Our research group is currently working on the development of a manualized videofeedback exposure intervention that is designed to help mothers with IPV-PTSD with and without comorbid dissociative symptoms, who have infants and young children in this age group. The technique upon which this is based is called the "Clinician Assisted Videofeedback Exposure Session(s)" or "CAVES" and is described further in two publications (Schechter et al., 2006; Schechter et al., 2014).
The technique involves modeling and supporting existing mentalization that enhances maternal capacity for emotion and arousal regulation. This occurs during the semi-structured intervention when the clinician directs joint attention with mother to video excerpts of stressful moments of mother-child interaction that many traumatized mothers would otherwise avoid looking at and wondering about (i.e. separation in the lab that triggers child states of helplessness and distress). This videofeedback exposure technique is done within a supportive framework that first examines what mothers remember about those interactions without video prompting and that also jointly focuses on positive moments of play interaction that show the most joy, reciprocity and mutuality prior to laboratory stressors such as parent-child separation.
About the Author
Daniel S. Schechter, MD, is currently Senior Lecturer in Psychiatry at the University of Geneva Faculty of Medicine and Director of the Pediatric Consult-Liaison Unit at the University of Geneva Hospitals, Switzerland. He received his medical and post-graduate training in child, adolescent and adult psychiatry, as well as his research training in developmental psychobiology at the Columbia University College of Physicians & Surgeons and New York State Psychiatric Institute.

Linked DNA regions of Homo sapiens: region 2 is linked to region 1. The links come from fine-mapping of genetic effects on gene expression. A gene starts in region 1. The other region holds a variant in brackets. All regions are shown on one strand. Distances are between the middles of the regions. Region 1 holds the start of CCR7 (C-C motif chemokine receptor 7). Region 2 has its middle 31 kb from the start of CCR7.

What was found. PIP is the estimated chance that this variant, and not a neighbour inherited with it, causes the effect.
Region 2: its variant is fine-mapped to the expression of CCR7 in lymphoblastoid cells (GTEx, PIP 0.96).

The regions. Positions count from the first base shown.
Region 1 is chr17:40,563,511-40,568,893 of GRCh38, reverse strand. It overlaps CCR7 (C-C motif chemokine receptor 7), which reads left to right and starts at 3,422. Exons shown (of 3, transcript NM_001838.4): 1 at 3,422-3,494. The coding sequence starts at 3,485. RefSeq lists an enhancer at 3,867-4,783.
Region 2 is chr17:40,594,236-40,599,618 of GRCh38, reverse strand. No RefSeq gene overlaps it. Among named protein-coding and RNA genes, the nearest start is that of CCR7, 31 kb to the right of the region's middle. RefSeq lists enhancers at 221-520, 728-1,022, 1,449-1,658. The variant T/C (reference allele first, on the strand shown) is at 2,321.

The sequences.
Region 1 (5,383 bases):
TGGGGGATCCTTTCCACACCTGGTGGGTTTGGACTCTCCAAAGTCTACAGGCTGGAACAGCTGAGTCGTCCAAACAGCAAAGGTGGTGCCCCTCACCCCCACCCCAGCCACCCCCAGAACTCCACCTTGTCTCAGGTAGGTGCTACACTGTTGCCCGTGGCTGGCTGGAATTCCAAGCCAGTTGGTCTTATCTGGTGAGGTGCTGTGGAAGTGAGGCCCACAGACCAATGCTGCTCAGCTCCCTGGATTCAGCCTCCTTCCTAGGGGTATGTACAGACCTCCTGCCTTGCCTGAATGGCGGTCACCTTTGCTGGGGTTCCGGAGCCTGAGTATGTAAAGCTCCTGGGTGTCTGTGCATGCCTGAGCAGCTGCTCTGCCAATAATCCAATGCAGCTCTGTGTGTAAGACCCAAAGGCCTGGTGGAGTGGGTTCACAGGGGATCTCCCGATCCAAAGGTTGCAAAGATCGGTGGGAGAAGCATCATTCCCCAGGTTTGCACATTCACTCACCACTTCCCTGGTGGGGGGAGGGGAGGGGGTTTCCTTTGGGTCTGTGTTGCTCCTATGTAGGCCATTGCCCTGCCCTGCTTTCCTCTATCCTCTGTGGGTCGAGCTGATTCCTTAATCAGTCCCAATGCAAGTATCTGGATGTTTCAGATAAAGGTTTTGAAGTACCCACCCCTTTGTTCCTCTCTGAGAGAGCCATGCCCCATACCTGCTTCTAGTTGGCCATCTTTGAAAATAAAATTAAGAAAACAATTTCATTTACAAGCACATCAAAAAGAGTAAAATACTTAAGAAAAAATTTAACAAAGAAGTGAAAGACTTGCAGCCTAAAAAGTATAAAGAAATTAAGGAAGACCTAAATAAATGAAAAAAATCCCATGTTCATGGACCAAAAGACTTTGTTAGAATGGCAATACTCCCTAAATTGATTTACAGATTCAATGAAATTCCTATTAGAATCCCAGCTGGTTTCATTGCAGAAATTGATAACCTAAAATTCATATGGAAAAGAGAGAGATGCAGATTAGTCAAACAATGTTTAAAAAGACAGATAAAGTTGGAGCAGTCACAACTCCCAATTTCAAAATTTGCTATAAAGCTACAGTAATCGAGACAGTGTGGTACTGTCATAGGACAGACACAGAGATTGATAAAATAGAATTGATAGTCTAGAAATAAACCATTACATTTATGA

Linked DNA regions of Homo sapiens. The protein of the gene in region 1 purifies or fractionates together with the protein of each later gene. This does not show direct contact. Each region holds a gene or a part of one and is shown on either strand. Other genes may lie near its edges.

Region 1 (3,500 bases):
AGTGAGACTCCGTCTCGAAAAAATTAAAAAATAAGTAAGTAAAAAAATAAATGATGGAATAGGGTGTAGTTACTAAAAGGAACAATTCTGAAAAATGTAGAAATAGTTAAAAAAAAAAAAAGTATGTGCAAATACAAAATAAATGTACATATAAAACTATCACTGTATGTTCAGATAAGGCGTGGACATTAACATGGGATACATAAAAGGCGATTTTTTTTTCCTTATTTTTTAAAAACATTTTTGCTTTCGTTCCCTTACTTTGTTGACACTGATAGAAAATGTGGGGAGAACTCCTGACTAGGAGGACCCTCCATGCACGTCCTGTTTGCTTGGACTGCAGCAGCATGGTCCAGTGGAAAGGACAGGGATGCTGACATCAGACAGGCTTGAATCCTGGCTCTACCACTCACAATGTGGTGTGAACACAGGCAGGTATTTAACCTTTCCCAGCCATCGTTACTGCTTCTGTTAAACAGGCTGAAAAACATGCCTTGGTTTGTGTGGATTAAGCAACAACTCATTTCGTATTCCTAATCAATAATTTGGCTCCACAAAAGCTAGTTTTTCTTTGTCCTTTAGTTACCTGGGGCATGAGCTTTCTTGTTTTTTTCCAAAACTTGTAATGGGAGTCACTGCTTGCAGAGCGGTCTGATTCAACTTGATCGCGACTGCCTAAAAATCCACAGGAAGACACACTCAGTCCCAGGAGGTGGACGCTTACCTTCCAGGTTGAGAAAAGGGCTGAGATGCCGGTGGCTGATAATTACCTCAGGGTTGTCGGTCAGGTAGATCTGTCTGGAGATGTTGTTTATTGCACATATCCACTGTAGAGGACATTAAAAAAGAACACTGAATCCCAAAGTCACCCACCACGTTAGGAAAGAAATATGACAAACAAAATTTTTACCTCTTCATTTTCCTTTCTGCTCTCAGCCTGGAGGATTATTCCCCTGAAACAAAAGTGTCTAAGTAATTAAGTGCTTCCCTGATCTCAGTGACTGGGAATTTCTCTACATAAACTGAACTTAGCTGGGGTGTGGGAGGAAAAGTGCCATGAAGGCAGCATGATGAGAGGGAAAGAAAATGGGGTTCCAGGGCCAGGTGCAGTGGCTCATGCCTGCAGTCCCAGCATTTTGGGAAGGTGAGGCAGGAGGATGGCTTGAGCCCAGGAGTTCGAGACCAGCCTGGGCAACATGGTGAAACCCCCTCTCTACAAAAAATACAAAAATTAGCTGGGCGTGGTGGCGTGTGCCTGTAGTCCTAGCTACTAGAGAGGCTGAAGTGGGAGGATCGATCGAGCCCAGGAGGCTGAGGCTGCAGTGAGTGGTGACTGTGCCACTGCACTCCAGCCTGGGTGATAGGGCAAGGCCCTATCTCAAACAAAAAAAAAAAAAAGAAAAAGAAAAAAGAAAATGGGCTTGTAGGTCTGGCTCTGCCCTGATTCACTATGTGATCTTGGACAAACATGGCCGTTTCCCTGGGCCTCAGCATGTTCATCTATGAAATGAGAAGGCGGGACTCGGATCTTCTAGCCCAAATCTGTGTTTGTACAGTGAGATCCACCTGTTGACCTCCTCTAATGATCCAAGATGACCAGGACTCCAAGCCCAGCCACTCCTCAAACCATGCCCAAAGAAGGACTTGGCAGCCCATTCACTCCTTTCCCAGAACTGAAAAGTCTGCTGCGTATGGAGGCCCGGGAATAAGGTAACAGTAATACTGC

Lanius R, Vermetten E, Loewenstein RJ, Brand B, Schmahl C, Bremner JD, Spiegel D (2010). Emotion modulation in PTSD: clinical and neurobiological evidence for a dissociative subtype. American Journal of Psychiatry 167, 640-647.
Moser DA, Aue T, Wang Z, Rusconi-Serpa S, Favez N., Peterson BS, Schechter DS (2014). Comorbid dissociation dampens limbic activation in violence-exposed mothers with PTSD who are exposed to video-clips of their child during separation. Stress. 16(5):493-502.
Schechter DS, Moser DA, Reliford A, McCaw JE, Coates SW, Turner JB, Rusconi S, Willheim E (2014 epub Feb 20). Negative and distorted attributions towards child, self, and primary attachment figure, among posttraumatically stressed mothers: What changes with Clinical Assisted Videofeedback Exposure Sessions (CAVES)? Child Psychiatry and Human Development.
Schechter DS, Moser D, Wang Z, Marsh R, Hao XJ, Duan Y, Yu S, Gunter B, Murphy D, McCaw J, Kangarlu A, Willheim E, Myers M, Hofer M, Peterson BS (2012 epub 22.10.11). An fMRI study of the brain responses of traumatized mothers to viewing their toddlers during separation and play. Journal of Social, Cognitive and Affective Neuroscience,7(8), 969-79.